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Mrs Eastwood and Miss Jackman by Sophie Faldo

The 2017 winner of The Great British Bake Off remembers the two teachers who helped her to become independent and self-confident

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The 2017 winner of The Great British Bake Off remembers the two teachers who helped her to become independent and self-confident

I begged my mother to let me become a boarder at Barnardiston Hall Prep School. Most of my friends boarded and it seemed like so much fun in the dorms. The headmaster was ex-army and there were quite a few military children there, so it was important that the school was a home from home for them. It was quite strict, though. We had uniform inspections before breakfast and room inspections daily. It was perfect training for the army.

My boarding school was small and I loved the way the teachers looked after us, but it was later on in my education that two teachers in particular stood out.

I loved science and it was my A-level biology teacher, Mrs Eastwood, who I recall most fondly. I found her classes fun and engaging – and she really nurtured me to become independent.

I went to a school reunion a few years ago where I bumped into Mrs Eastwood. She hadn’t forgotten my end-of-school prank where I’d fly posted a list of funny quotes from the teachers around the school. Apparently, this has now become legend there. It’s nice to know that I left some kind of legacy.

 

But the teacher who shaped me the most was my ballet teacher, Miss Jackman. She was the one who instilled confidence in me. She taught me from the age of 8 up until university and really cared about her students. Her dance school was like a second home to me.

I’ve also recently got back in touch with Miss Jackman and can proudly report that her school, Hazelwood Dance Studios, is still going strong.

I was pretty rubbish at sport back then, but I loved dancing: ballet, tap and modern. And I remember loving crafts. We did embroidery, calligraphy and clay modelling when I was very young and that sort of creativity and dexterity has helped no end with the baking and decorating I do now.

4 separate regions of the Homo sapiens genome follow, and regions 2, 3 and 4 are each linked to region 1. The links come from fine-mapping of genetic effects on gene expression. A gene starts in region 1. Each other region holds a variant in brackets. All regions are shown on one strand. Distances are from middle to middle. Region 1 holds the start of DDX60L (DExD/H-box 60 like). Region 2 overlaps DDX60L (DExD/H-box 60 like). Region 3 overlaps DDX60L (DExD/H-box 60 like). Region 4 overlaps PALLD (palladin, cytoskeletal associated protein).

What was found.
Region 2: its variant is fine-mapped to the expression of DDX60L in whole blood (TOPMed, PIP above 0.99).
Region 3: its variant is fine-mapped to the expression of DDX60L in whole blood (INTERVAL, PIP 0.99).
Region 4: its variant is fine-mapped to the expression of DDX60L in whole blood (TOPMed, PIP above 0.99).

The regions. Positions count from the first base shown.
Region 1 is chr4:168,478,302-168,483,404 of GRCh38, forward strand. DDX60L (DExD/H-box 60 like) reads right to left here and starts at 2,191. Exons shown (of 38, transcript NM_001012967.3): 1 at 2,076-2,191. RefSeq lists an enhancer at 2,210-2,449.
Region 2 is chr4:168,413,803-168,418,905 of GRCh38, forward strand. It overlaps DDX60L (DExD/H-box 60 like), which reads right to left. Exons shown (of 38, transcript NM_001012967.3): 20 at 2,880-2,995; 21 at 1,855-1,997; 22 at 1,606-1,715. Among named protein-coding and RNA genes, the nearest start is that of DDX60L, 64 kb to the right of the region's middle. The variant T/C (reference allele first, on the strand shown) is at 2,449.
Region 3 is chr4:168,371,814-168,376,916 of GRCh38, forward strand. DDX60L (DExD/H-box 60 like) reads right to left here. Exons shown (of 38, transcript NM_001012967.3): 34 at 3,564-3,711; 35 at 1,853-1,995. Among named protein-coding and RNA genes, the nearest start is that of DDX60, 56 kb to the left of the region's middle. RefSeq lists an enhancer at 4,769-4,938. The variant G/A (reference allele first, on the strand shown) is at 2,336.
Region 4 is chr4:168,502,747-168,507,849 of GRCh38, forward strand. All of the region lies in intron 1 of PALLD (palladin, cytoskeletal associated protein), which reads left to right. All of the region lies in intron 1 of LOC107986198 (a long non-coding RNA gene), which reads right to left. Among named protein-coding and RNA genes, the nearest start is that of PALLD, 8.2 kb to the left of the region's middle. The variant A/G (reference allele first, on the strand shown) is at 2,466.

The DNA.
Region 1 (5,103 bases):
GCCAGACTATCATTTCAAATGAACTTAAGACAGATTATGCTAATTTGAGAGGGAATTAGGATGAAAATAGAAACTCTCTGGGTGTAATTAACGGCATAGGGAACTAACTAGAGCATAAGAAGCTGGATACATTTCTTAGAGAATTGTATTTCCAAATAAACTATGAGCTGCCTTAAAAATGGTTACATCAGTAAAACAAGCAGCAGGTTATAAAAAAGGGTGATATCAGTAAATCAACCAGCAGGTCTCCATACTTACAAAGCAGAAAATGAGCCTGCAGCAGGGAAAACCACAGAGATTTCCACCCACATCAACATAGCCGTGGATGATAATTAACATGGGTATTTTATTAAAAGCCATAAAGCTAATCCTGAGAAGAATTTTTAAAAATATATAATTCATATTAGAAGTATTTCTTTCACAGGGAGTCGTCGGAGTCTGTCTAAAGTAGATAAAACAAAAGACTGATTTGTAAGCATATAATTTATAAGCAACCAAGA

When you board from an early age, you learn to get on with things by yourself and you mature much faster.

My prep school really nurtured us academically and helped me do all the work necessary to get into my top choice of secondary school. When I got there at the age of 11 and was surrounded by so many intelligent girls, I loved it.

They created an environment where great things were expected of us. Nothing was off the table career-wise and it was clear that the school aimed to produce a number of pioneering women.

Life skills and selfies

As for baking, I vaguely recall making scones at prep school. I think it is critical to establish a strong connection with food in children. Baking is ideal for kids because the process is fun, a bit messy and involves fewer hot pans.

A passion and interest in food from an early age is almost always carried through into adulthood. I truly believe in the importance of being able to cook – even at a basic level, it is an essential life skill that everyone should be taught.

Of course, life has changed a fair bit since winning Bake Off. It is strange getting used to people recognising you, but I love it when they come up and chat. People just love the show so much, so it’s a wonderful feeling when a kid walks away smiling after taking a selfie.

I’m getting stuck into things as much as I can – and I’m still learning, too. I’m doing stages – short unpaid internships – in Michelin-starred restaurants to give me invaluable experience. It’s a busy time, but I’m loving every minute.


Sophie Faldo was speaking to Suzanne Baum

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